Iron-binding haemerythrin RING ubiquitin ligases regulate plant iron responses and accumulation

Nat Commun. 2013;4:2792. doi: 10.1038/ncomms3792.


Iron is essential for most living organisms. Plants transcriptionally induce genes involved in iron acquisition under conditions of low iron availability, but the nature of the deficiency signal and its sensors are unknown. Here we report the identification of new iron regulators in rice, designated Oryza sativa Haemerythrin motif-containing Really Interesting New Gene (RING)- and Zinc-finger protein 1 (OsHRZ1) and OsHRZ2. OsHRZ1, OsHRZ2 and their Arabidopsis homologue BRUTUS bind iron and zinc, and possess ubiquitination activity. OsHRZ1 and OsHRZ2 are susceptible to degradation in roots irrespective of iron conditions. OsHRZ-knockdown plants exhibit substantial tolerance to iron deficiency, and accumulate more iron in their shoots and grains irrespective of soil iron conditions. The expression of iron deficiency-inducible genes involved in iron utilization is enhanced in OsHRZ-knockdown plants, mostly under iron-sufficient conditions. These results suggest that OsHRZ1 and OsHRZ2 are iron-binding sensors that negatively regulate iron acquisition under conditions of iron sufficiency.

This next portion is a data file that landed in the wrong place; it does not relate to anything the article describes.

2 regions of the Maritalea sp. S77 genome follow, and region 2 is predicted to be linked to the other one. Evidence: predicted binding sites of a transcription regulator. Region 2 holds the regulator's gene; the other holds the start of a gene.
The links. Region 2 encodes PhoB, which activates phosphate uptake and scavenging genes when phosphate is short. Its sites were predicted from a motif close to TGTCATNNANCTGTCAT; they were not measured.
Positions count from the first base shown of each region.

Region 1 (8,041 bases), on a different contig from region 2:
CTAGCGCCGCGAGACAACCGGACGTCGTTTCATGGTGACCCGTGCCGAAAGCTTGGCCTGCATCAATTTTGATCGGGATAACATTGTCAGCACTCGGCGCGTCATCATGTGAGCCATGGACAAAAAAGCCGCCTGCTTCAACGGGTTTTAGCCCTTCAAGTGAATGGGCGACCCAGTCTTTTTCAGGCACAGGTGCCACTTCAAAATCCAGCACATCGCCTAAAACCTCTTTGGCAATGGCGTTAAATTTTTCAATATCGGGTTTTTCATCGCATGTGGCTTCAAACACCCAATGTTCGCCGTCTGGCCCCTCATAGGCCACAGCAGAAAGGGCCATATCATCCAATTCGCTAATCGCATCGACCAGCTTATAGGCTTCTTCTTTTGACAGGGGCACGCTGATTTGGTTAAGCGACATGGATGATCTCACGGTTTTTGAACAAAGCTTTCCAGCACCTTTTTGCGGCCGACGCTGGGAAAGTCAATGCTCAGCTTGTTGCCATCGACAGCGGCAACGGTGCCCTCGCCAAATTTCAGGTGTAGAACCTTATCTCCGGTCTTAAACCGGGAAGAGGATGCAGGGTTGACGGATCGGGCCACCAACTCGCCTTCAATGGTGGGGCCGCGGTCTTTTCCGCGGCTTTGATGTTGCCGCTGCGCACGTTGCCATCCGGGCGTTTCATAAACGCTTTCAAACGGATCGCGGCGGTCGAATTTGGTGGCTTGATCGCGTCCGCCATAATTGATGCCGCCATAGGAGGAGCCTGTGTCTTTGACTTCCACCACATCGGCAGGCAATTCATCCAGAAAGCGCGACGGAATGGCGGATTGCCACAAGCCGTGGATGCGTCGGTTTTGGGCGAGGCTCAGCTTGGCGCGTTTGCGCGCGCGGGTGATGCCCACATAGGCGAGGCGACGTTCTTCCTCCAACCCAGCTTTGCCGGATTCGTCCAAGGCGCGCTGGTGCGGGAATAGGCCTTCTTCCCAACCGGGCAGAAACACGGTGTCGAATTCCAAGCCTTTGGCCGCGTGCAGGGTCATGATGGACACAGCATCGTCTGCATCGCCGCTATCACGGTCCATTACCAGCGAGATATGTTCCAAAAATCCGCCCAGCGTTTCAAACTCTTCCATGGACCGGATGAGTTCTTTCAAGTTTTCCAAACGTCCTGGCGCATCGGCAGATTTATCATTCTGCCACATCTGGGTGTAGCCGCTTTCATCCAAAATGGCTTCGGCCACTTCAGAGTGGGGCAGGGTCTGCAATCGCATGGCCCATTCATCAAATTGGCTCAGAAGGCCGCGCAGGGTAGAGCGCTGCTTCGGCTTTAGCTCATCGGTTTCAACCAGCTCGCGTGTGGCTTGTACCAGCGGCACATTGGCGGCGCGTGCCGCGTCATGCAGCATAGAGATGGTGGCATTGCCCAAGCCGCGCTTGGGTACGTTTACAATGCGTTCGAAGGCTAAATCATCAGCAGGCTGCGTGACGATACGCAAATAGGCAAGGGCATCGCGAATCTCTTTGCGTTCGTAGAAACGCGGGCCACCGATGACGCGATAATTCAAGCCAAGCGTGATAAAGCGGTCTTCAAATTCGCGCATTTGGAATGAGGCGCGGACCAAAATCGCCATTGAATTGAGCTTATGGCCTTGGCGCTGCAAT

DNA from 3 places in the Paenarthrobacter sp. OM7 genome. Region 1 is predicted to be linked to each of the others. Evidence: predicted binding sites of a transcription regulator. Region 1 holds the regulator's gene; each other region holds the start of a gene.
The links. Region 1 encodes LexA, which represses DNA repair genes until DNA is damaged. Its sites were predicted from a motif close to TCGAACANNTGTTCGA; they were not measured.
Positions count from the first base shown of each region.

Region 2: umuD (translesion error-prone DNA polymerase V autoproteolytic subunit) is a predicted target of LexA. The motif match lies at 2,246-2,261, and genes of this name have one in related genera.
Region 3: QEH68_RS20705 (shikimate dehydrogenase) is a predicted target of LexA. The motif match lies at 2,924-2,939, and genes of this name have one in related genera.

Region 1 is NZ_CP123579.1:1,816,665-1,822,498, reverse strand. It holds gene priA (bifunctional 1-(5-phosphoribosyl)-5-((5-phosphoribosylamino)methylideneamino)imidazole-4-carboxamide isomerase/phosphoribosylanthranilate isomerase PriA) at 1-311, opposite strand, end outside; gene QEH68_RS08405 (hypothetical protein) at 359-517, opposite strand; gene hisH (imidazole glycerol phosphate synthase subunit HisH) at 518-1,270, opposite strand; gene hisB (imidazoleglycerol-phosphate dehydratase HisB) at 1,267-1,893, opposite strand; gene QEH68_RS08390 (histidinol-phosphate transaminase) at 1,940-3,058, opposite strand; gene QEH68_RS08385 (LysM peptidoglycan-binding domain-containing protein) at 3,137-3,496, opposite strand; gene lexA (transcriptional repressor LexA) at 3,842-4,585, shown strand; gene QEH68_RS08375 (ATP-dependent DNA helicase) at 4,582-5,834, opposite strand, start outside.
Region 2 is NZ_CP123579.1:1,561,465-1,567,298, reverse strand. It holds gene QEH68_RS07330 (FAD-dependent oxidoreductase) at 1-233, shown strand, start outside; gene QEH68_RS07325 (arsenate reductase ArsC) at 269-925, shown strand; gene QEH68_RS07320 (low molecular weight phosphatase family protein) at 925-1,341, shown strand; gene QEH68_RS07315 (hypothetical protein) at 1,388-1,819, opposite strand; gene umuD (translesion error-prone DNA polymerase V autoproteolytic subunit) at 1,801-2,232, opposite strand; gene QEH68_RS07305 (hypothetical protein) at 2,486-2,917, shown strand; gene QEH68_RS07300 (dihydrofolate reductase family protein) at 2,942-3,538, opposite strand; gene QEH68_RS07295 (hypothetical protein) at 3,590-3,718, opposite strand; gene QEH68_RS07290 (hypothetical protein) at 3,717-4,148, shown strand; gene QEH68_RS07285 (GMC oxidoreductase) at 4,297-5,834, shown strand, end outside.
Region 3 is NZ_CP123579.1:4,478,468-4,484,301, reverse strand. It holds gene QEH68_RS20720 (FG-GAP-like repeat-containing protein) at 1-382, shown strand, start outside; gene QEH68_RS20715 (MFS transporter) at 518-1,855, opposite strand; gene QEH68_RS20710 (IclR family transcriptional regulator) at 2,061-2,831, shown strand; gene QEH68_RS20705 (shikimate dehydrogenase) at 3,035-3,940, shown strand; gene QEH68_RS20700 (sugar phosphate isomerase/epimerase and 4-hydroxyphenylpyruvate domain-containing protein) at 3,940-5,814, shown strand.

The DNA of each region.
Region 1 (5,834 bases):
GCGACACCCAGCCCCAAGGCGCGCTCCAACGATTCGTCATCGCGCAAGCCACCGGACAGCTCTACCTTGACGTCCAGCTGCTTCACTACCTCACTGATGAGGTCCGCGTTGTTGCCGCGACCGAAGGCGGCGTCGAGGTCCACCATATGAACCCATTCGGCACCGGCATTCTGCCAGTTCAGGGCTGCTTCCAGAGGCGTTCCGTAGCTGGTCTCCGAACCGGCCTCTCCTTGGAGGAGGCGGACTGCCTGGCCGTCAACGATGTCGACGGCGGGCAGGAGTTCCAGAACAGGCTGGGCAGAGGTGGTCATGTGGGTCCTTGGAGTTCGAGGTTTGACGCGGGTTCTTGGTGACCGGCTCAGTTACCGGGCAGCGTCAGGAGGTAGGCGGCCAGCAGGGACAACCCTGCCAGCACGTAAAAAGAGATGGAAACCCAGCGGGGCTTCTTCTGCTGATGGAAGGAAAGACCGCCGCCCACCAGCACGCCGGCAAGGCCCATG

Publication types

  • Research Support, Non-U.S. Gov't

MeSH terms

  • Gene Knockdown Techniques
  • Iron / metabolism*
  • Oryza / enzymology
  • Oryza / genetics
  • Oryza / metabolism*
  • Plant Proteins / genetics
  • Plant Proteins / metabolism*
  • Plant Roots / enzymology
  • Plant Roots / metabolism
  • Ubiquitin-Protein Ligases / genetics
  • Ubiquitin-Protein Ligases / metabolism*
  • Up-Regulation / genetics
  • Zinc / metabolism


  • Plant Proteins
  • Iron
  • Ubiquitin-Protein Ligases
  • Zinc